Staying Safe in Earthquake Country

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Published on June 10, 2020

Staying Safe in Earthquake Country

Image of an earthquake seismographLiving in Southern California isn’t all sunshine. Earthquakes are a reality that everyone in the region must face. Because earthquakes are still difficult to predict, they strike with very little warning. This is why Southern California residents should be “earthquake ready” at all times. Although the severity of an earthquake and its aftermath can vary, there are still some basic points you can follow to keep you and your loved ones safe when the next quake strikes.

Before the next quake

  • Secure your home: Conduct a walkthrough of every room and corridor and note any objects that can move, break or fall during an earthquake. This is especially important for large heavy objects such as bookcases, electronics, appliances, and anything hanging from walls or ceilings. Use nylon straps, closed hooks, or any flexible fasteners to secure tall or hanging objects or move them to areas where they won’t fall on someone during a quake.
  • Create a family emergency plan: Identify the safest places to take cover during an earthquake and practice getting there quickly and safely. Make a list of addresses, phone numbers, and potential sites your family can evacuate to if necessary. Also include information of an out-of-state contact. This list can be stored at home and carried by each family member.
  • Make an emergency supply kit: Be sure to include enough food and water for everyone for at least three days, flashlights, radios, extra batteries, a fire extinguisher, first-aid kits, and anything else that will be useful if you have to survive on your own. Visit to see a comprehensive list of additional items you can include in your emergency supply kit.

When the quake strikes

  • Drop, cover and hold: If possible, drop down to your hands and knees. If you are using a wheelchair or walker, make sure your wheels are locked and stay seated until the shaking stops. Once on the floor, cover your head with your arms and get under a sturdy table or desk if possible. You can also crawl to an interior wall away from windows if it is safe to do so. If you are under a table, hold on to it with one hand and follow underneath if it moves during the shaking. If you are seated and can’t take cover, bend forward and use your arms to cover your head.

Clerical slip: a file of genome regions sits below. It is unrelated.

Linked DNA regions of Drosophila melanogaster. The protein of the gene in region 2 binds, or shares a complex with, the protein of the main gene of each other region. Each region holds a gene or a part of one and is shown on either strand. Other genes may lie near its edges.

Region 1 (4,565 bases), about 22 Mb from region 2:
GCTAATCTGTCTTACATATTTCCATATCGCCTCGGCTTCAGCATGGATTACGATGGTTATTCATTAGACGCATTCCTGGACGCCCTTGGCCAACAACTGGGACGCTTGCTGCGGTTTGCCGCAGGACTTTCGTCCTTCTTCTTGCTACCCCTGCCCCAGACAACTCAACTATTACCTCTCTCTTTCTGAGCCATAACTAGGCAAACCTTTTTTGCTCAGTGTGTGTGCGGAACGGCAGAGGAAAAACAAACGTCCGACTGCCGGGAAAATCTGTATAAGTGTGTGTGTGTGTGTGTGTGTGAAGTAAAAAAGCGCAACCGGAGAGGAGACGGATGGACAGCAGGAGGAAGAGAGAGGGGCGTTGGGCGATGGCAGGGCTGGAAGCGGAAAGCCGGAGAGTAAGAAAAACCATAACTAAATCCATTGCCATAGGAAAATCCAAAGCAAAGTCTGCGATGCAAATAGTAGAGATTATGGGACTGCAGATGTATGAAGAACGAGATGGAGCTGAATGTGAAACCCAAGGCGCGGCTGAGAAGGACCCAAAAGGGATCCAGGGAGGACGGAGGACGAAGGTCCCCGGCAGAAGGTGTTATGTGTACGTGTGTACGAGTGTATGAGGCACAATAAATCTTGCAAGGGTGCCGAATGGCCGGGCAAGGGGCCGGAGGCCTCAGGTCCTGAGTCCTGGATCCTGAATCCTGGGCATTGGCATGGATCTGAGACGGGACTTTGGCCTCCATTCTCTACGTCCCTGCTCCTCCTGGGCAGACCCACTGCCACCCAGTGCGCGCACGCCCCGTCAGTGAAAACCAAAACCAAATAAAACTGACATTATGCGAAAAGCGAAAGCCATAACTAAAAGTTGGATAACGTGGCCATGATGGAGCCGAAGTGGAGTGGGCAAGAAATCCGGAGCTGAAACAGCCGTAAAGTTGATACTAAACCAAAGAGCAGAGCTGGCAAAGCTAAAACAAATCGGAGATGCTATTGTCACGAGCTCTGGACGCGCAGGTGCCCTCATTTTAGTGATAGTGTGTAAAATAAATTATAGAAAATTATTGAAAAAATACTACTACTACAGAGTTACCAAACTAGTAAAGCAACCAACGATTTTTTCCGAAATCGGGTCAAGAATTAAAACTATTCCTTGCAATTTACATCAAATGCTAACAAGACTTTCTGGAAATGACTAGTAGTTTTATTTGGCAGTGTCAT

• Other situations: Earthquakes may not strike when you are readily able to drop, cover and hold. If you are in bed, turn face down and cover your head and neck with a pillow. If you are in a car, pull over if it’s safe to do so, come to a stop and engage your parking brake. If you are outdoors, stay outdoors and away from buildings and power lines.

When the quake stops

  • Aftershocks: Expect moderate shaking to continue for hours or even days after the initial quake. Although often much weaker, some aftershocks can approach the intensity of the original quake, so it helps to stay alert.
  • Injuries and damage: Check yourself and loved ones for any injuries that may require first aid or further medical attention. If your building was damaged, exit the structure safely and move away from it and any other buildings that may collapse. If your building appears fine, check carefully for any broken pipes, damaged electrical wiring and gas leaks. You may need to shut off the water supply, power, or natural gas lines to prevent further damage.
  • Stay tuned for updates: Listen to local news for emergency information with your battery-operated radio or TV, social media platforms, or mobile phone text alerts. If you are near the beach, be especially mindful of any tsunami warnings that are issued and seek higher ground as instructed.

Earthquakes are a reality we cannot not ignore. Since we never know when the next big quake will hit, it pays to be prepared ahead of time. You can find more information and resources on earthquake safety and preparedness at:

The information in Healthy Living Online is for educational purposes only.  It is not intended nor implied to be a substitute for professional medical advice.  The reader should always consult his or her healthcare provider to determine the appropriateness of the information for their own situation, or if they have any questions regarding a medical condition or treatment plan.